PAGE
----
42nd BMW BERLIN MARATHON on 27 September 2015

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Kosgei back to his best while Masai has the better of Kastor in the Vattenfall BERLIN HALF MARATHON

Temperatures were hovering around 15 degress Centigrade as the record entry of altogether 20,419 athletes line on the famous avenue Unter den Linden in the heart of the City

2006-04-02

Paul Kosgei on his way to win the Vattenfall BERLIN HALF MARATHON.
© Victah Sailer

Kosgei back to his best while Masai has the better of Kastor in the Vattenfall BERLIN HALF MARATHON Kosgei back to his best while Masai has the better of Kastor in the Vattenfall BERLIN HALF MARATHON Kosgei back to his best while Masai has the better of Kastor in the Vattenfall BERLIN HALF MARATHON Kosgei back to his best while Masai has the better of Kastor in the Vattenfall BERLIN HALF MARATHON Kosgei back to his best while Masai has the better of Kastor in the Vattenfall BERLIN HALF MARATHON

If anyone doubted that Paul Kosgei could regain the top flight as a distance runner, those doubts were disproved when the 2002 world champion for the distance won the Vattenfall BERLIN HALF MARATHON on Sunday. Kosgei broke the Kenyan record with 59:07, 22 seconds ahead of his compatriot Evans Cheruiyot. Only Haile Gebrselassie with 58:55 at Tempe in the USA on January 15 has run faster this year and that is a performance awaiting ratification as a world record. Kosgei also bettered the Berlin course record by 44 seconds.
The women’s race delivered just as much food for thought as Kenya’s Edith Masai, three times a world cross-country champion and world bronze medallist on the track, beat Deena Kastor of the USA by 18 seconds. Both broke the course record of 68:22, held by Joyce Chepchumba of Kenya six years ago: Masai set a personal best with 67:16, the fastest time in the world this year, while Kastor’s 67:34 improved her own US record by 19 seconds.

Reputation for fast times

Temperatures were hovering around 15 degrees Centigrade as the record entry of altogether 20,419 athletes gathered on the start line on the famous avenue of Unter den Linden in the heart of the city. There was no sign of the showers that had descended on Berlin earlier in the week but wind was the one problem mentioned by leading male and female runners as the city lived up to its reputation for fast times.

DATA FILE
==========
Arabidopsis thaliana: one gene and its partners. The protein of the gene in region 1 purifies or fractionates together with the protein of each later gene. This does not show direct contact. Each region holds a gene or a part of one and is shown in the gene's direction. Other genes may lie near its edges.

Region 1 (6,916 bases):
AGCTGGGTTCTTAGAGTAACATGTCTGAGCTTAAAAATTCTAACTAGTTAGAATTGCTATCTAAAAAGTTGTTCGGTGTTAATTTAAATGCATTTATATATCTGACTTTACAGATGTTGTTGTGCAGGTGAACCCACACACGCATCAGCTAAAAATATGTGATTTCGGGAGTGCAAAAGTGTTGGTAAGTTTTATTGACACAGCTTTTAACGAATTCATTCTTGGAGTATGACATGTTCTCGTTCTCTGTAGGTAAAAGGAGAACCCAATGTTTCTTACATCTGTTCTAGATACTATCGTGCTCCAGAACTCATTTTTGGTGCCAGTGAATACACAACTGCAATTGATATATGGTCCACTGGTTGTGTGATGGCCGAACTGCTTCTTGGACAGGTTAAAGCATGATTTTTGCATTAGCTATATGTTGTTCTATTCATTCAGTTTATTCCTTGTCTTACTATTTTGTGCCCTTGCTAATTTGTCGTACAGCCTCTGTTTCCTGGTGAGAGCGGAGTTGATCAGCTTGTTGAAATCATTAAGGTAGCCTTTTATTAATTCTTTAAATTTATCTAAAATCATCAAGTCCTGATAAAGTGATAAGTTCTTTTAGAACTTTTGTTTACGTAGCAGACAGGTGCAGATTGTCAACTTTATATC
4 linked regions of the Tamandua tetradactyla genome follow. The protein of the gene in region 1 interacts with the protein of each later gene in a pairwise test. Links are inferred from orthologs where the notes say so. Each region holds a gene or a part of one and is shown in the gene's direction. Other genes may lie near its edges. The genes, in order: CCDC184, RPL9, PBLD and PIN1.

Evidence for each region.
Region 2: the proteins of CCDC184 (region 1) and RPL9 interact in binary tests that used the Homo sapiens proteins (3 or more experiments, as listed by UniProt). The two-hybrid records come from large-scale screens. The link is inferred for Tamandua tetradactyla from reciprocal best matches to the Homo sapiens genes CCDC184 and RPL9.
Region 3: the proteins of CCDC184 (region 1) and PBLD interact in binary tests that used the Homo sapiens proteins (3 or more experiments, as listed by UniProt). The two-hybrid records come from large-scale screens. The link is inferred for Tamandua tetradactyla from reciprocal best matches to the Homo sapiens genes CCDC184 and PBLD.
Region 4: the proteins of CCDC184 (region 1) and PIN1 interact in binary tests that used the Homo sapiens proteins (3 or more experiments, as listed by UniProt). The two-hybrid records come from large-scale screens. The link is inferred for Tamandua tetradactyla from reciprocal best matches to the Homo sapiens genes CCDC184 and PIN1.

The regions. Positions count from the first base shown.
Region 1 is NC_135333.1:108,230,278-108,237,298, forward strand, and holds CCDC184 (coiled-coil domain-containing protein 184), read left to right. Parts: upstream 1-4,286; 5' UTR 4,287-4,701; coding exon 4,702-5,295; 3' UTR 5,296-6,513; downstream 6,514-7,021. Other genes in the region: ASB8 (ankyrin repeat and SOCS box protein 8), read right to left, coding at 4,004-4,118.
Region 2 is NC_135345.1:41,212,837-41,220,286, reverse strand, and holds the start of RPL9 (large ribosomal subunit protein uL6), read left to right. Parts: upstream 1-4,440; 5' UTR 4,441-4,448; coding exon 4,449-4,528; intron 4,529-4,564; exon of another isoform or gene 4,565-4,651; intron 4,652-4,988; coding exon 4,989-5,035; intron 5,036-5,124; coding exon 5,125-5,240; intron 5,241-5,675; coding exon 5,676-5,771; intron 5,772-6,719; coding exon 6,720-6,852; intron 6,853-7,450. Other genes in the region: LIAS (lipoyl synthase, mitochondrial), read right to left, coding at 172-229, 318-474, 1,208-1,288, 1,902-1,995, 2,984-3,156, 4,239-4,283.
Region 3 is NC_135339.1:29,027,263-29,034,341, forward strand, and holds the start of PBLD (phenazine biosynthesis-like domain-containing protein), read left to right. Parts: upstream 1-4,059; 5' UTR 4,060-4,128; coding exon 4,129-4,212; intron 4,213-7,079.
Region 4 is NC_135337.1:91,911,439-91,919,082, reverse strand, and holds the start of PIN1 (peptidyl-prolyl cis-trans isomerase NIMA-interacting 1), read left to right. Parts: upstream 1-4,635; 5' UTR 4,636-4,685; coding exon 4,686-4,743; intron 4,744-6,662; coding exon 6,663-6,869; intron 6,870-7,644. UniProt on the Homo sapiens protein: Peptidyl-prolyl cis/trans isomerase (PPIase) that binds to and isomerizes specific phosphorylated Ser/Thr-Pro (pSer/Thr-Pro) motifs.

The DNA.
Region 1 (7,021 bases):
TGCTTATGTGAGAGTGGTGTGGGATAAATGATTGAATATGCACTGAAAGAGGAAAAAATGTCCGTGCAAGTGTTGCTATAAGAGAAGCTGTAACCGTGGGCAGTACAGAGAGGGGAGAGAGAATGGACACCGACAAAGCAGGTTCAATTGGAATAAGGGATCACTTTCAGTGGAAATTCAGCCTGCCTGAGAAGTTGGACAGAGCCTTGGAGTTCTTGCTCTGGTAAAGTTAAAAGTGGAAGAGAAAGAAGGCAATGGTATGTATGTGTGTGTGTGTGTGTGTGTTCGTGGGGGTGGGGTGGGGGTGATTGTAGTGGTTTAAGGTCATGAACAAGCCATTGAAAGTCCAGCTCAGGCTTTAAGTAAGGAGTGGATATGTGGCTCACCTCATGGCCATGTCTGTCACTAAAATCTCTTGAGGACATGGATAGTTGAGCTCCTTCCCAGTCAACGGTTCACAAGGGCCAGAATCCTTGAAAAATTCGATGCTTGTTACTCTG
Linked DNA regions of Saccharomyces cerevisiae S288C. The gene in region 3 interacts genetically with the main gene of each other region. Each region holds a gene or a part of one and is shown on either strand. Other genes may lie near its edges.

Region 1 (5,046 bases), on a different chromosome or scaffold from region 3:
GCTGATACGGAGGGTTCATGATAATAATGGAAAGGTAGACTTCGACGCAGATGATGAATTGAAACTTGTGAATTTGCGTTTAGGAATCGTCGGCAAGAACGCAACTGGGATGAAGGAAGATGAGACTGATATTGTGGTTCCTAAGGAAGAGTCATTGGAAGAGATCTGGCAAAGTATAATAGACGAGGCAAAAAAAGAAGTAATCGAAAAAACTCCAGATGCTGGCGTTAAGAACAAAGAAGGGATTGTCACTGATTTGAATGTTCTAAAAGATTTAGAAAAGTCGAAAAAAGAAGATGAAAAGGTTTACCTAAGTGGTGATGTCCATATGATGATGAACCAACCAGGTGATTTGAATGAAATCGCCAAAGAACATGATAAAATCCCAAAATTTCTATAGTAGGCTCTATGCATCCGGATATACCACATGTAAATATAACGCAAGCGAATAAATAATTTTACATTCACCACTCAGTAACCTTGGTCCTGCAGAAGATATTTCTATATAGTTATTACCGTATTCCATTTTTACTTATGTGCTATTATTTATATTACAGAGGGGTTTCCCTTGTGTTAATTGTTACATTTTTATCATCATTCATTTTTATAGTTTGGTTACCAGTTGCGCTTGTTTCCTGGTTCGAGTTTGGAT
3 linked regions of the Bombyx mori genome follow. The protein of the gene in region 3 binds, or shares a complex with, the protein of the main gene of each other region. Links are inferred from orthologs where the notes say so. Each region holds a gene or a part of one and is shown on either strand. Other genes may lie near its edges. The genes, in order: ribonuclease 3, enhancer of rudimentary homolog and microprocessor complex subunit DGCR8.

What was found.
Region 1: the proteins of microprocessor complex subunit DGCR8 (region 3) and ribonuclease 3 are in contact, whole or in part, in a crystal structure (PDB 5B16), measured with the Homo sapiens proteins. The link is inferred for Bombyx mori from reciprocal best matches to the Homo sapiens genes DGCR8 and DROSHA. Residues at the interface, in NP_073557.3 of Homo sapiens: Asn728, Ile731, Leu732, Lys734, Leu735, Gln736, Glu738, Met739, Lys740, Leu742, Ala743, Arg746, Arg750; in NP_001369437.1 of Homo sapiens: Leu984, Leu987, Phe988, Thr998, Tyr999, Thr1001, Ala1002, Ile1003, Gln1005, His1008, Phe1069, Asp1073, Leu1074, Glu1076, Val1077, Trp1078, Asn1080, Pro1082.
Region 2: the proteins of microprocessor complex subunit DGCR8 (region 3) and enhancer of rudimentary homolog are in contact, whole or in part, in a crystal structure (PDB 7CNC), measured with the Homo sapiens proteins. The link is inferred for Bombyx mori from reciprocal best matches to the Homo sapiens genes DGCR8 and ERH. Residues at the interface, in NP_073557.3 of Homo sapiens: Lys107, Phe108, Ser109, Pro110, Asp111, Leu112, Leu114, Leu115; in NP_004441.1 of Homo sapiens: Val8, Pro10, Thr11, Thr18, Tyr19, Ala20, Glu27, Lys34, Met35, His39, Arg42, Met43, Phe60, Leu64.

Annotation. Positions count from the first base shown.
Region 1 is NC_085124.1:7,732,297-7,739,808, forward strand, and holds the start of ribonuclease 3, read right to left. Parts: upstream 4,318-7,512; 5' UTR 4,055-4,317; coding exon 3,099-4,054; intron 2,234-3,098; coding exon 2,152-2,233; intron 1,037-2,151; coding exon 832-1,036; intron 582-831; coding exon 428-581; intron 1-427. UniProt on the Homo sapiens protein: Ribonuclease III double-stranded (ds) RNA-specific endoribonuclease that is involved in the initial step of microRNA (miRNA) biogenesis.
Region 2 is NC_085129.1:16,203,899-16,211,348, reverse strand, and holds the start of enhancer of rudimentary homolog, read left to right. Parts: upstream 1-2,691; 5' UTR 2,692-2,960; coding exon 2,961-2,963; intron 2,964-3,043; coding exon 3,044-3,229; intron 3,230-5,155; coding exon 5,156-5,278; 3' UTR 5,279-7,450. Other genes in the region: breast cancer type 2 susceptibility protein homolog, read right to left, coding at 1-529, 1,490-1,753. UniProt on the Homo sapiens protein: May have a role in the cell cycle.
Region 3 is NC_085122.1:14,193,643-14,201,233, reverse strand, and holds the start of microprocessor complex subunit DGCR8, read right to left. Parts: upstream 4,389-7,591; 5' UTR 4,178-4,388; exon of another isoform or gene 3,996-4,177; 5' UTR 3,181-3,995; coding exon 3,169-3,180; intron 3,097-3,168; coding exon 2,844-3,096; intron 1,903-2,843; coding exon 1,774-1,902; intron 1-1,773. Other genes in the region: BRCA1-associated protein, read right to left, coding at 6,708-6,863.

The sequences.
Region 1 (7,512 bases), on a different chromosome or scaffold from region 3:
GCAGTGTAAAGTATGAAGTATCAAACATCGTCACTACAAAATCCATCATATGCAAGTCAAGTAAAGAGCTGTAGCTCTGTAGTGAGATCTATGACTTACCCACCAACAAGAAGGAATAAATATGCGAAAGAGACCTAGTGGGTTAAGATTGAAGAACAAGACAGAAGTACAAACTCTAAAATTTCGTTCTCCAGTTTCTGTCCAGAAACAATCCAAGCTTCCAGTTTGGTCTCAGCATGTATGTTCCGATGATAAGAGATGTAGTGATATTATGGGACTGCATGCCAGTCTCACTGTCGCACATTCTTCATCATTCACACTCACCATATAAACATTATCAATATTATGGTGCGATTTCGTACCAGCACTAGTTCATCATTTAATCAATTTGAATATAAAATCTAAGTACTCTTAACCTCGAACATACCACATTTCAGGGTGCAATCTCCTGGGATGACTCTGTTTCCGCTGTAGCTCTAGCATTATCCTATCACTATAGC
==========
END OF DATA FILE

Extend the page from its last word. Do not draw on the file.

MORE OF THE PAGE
Albert Kirui was the designated pacemaker for the men and led a group which was reduced from 11 runners at 5 km – with a split of 14:17 – to five as they passed 9 km in 25:29. Kirui made as if to drop out soon after but hung on to finish a creditable 6th in 61:15.
Evans Cheruiyot, third fastest in the world this year for the distance when finishing runner-up in Ostia, Italy, led through 10 km in 28:19. Paul Kosgei shadowed him with Wilfred Taragon third and Joseph Ngolepus, the real,- BERLIN MARATHON champion in 2001, fourth. They were moving up the gears, the 10 km split pointed to breaking Fabian Roncero’s course record of 59:52 from 2001.
Kosgei was mostly content to follow, launching two brief efforts but Cheruiyot led
the duo through 15 km in 42:12, well on course for the record in Berlin.

Attack after 18 km

Shortly after 18 km, Kosgei staged what proved to be a definitive attack. He went clear to win in 59:07, his fastest ever for the distance with Evans Cheruiyot timed at 59:29: “I knew Evans was strong but I was confident when I attacked the third time that I would win. I feel I’m back to my best form after leg injuries last year. Berlin has always been good for me, I set the world record for 25 km here in 2004.” It also proved good for the runner-up as Cheruiyot improved his personal best by 45 seconds and third placer Wilfred Taragon made a successful debut at the distance with 60:46.

Edith Masai and Deena Kastor 

The men’s champion hinted that he might make his long awaited marathon debut here in September. Two women already familiar with the distance were the eventual champion, Edith Masai of Kenya, and the Olympic bronze medallist Deena Kastor from the USA.

They went to the start line with identical personal bests: 67:53, but Kastor some six minutes faster over the marathon. Masai turned the tables as the lead changed hands, though there was never much between them. With around 45 minutes on the clock, Masai made her move: “I decided to push ahead and kept pushing and found I was going away from Deena.”

4 National records for Deena Kastor 

Her reward was the course record and a personal best in 67:16. Kastor, though beaten, had the satisfaction of breaking her own national record from September 19 in Philadelphia last year, clocking 67:34. Despite a couple of blisters and a numb spot on her foot, she was very satisfied with a performance that augurs well for the Flora London Marathon on April 23: “London has such a star field, I’m going there to concentrate on the racing and if all goes well, the (fast) time will come.”
Additionally on her way to second place Deena Kastor broke three more US records: She passed 12 k in 38:24 minutes, 10 miles in 51:31 und 20 k in 64:07.

Third place went to the Kenyan Mary Ptikany in 69:43 while the top German woman was Melanie Kraus, taking fifth in 73:58. Like Kraus, last year’s winner Luminita Zaituc was racing here in preparation for the Metro Düsseldorf marathon on May 7, but the European marathon silver medallist failed to finish. Both Kraus and Zaituc hope to be in the German squad that will defend the team title at the European Championships in Gothenburg in August.


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